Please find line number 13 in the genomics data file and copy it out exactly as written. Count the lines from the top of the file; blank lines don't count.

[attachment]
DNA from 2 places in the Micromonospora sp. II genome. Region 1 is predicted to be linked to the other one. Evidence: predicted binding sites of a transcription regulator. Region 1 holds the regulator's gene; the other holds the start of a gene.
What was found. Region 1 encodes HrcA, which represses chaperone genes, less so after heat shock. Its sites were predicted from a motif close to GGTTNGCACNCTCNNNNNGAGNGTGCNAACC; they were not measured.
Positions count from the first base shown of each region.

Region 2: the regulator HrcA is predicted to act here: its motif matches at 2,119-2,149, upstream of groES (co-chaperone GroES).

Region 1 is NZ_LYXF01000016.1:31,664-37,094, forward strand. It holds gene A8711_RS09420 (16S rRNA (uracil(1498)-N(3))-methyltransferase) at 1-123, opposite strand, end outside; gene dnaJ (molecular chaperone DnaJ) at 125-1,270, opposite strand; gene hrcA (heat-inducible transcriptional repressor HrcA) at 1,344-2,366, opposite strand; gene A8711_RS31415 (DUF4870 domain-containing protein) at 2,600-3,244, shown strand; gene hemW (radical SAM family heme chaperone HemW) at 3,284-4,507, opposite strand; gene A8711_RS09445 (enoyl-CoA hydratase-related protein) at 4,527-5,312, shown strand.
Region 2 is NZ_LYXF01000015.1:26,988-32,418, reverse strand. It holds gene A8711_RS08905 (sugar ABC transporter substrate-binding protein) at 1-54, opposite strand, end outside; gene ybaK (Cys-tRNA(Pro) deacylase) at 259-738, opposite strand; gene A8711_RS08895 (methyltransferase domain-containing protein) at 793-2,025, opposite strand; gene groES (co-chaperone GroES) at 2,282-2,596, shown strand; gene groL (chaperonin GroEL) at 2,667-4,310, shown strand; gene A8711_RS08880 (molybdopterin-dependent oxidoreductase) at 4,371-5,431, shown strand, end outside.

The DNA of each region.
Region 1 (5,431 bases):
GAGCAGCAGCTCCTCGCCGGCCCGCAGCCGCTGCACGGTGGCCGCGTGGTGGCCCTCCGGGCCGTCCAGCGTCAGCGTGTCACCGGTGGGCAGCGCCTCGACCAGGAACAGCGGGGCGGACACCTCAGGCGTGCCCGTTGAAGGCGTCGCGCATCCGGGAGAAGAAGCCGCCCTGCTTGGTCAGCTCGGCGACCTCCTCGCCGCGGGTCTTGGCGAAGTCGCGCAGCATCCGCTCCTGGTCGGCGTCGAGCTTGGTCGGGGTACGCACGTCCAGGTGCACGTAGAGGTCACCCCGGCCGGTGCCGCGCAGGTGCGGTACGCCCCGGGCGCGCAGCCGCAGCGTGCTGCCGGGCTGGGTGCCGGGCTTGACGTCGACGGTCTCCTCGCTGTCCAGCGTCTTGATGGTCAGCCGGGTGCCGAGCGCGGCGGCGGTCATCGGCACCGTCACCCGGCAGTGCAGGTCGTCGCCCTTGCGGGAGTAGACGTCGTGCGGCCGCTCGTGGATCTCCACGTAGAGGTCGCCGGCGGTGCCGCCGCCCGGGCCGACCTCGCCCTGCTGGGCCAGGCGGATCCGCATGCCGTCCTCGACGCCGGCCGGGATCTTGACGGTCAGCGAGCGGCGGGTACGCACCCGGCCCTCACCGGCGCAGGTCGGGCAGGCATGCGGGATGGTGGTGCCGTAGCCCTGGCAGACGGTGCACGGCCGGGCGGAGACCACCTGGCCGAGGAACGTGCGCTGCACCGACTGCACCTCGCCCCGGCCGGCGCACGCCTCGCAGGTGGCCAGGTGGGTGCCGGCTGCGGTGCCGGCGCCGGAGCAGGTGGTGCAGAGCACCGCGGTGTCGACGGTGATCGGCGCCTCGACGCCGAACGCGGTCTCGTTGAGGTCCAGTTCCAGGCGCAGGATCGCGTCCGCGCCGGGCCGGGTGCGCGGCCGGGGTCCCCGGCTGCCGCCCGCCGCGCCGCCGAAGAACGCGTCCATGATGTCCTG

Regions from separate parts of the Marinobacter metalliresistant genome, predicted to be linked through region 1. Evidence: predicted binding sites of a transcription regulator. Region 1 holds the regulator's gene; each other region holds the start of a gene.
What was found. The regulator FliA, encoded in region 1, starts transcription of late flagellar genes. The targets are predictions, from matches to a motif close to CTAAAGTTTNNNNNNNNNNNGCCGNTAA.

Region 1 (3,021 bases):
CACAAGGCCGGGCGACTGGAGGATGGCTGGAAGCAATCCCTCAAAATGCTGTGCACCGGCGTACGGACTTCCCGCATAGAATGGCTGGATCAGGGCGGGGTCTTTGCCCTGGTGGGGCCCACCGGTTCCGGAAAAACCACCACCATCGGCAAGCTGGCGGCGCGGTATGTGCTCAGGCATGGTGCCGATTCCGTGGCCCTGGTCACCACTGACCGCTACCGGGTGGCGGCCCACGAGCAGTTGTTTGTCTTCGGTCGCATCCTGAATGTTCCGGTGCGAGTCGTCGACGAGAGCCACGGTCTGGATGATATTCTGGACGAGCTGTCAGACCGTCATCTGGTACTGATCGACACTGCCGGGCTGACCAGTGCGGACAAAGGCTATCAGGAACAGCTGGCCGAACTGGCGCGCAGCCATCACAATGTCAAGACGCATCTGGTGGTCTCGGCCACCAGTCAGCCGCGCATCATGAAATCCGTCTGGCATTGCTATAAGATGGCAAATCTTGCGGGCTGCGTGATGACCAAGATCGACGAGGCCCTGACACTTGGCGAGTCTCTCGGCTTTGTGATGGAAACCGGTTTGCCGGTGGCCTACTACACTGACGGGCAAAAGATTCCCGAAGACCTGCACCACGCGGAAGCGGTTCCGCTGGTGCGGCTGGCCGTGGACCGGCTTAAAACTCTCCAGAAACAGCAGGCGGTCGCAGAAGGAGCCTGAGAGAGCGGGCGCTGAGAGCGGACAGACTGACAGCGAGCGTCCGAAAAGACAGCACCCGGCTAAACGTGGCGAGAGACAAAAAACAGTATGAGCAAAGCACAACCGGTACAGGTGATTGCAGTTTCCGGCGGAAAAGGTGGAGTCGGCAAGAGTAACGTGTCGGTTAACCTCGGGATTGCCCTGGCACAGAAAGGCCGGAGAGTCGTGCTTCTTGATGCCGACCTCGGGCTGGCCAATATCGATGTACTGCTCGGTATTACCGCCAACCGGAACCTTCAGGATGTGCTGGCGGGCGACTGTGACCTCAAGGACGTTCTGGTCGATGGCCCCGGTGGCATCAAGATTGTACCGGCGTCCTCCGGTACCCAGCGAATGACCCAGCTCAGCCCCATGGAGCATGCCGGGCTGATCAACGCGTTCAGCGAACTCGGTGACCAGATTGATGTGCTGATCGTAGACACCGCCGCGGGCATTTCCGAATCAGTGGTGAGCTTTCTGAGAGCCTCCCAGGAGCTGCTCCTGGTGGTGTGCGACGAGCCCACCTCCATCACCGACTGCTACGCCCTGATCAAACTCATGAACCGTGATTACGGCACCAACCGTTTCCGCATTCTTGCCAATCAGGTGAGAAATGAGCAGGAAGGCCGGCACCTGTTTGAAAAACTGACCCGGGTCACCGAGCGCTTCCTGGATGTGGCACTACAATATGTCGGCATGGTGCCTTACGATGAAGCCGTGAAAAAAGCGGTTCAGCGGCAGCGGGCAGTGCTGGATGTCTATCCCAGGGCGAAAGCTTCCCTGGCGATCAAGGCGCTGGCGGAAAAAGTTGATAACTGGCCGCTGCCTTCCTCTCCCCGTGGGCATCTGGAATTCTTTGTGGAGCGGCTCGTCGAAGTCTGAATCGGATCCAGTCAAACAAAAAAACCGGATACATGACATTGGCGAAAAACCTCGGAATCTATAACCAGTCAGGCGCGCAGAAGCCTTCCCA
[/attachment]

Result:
CACAAGGCCGGGCGACTGGAGGATGGCTGGAAGCAATCCCTCAAAATGCTGTGCACCGGCGTACGGACTTCCCGCATAGAATGGCTGGATCAGGGCGGGGTCTTTGCCCTGGTGGGGCCCACCGGTTCCGGAAAAACCACCACCATCGGCAAGCTGGCGGCGCGGTATGTGCTCAGGCATGGTGCCGATTCCGTGGCCCTGGTCACCACTGACCGCTACCGGGTGGCGGCCCACGAGCAGTTGTTTGTCTTCGGTCGCATCCTGAATGTTCCGGTGCGAGTCGTCGACGAGAGCCACGGTCTGGATGATATTCTGGACGAGCTGTCAGACCGTCATCTGGTACTGATCGACACTGCCGGGCTGACCAGTGCGGACAAAGGCTATCAGGAACAGCTGGCCGAACTGGCGCGCAGCCATCACAATGTCAAGACGCATCTGGTGGTCTCGGCCACCAGTCAGCCGCGCATCATGAAATCCGTCTGGCATTGCTATAAGATGGCAAATCTTGCGGGCTGCGTGATGACCAAGATCGACGAGGCCCTGACACTTGGCGAGTCTCTCGGCTTTGTGATGGAAACCGGTTTGCCGGTGGCCTACTACACTGACGGGCAAAAGATTCCCGAAGACCTGCACCACGCGGAAGCGGTTCCGCTGGTGCGGCTGGCCGTGGACCGGCTTAAAACTCTCCAGAAACAGCAGGCGGTCGCAGAAGGAGCCTGAGAGAGCGGGCGCTGAGAGCGGACAGACTGACAGCGAGCGTCCGAAAAGACAGCACCCGGCTAAACGTGGCGAGAGACAAAAAACAGTATGAGCAAAGCACAACCGGTACAGGTGATTGCAGTTTCCGGCGGAAAAGGTGGAGTCGGCAAGAGTAACGTGTCGGTTAACCTCGGGATTGCCCTGGCACAGAAAGGCCGGAGAGTCGTGCTTCTTGATGCCGACCTCGGGCTGGCCAATATCGATGTACTGCTCGGTATTACCGCCAACCGGAACCTTCAGGATGTGCTGGCGGGCGACTGTGACCTCAAGGACGTTCTGGTCGATGGCCCCGGTGGCATCAAGATTGTACCGGCGTCCTCCGGTACCCAGCGAATGACCCAGCTCAGCCCCATGGAGCATGCCGGGCTGATCAACGCGTTCAGCGAACTCGGTGACCAGATTGATGTGCTGATCGTAGACACCGCCGCGGGCATTTCCGAATCAGTGGTGAGCTTTCTGAGAGCCTCCCAGGAGCTGCTCCTGGTGGTGTGCGACGAGCCCACCTCCATCACCGACTGCTACGCCCTGATCAAACTCATGAACCGTGATTACGGCACCAACCGTTTCCGCATTCTTGCCAATCAGGTGAGAAATGAGCAGGAAGGCCGGCACCTGTTTGAAAAACTGACCCGGGTCACCGAGCGCTTCCTGGATGTGGCACTACAATATGTCGGCATGGTGCCTTACGATGAAGCCGTGAAAAAAGCGGTTCAGCGGCAGCGGGCAGTGCTGGATGTCTATCCCAGGGCGAAAGCTTCCCTGGCGATCAAGGCGCTGGCGGAAAAAGTTGATAACTGGCCGCTGCCTTCCTCTCCCCGTGGGCATCTGGAATTCTTTGTGGAGCGGCTCGTCGAAGTCTGAATCGGATCCAGTCAAACAAAAAAACCGGATACATGACATTGGCGAAAAACCTCGGAATCTATAACCAGTCAGGCGCGCAGAAGCCTTCCCA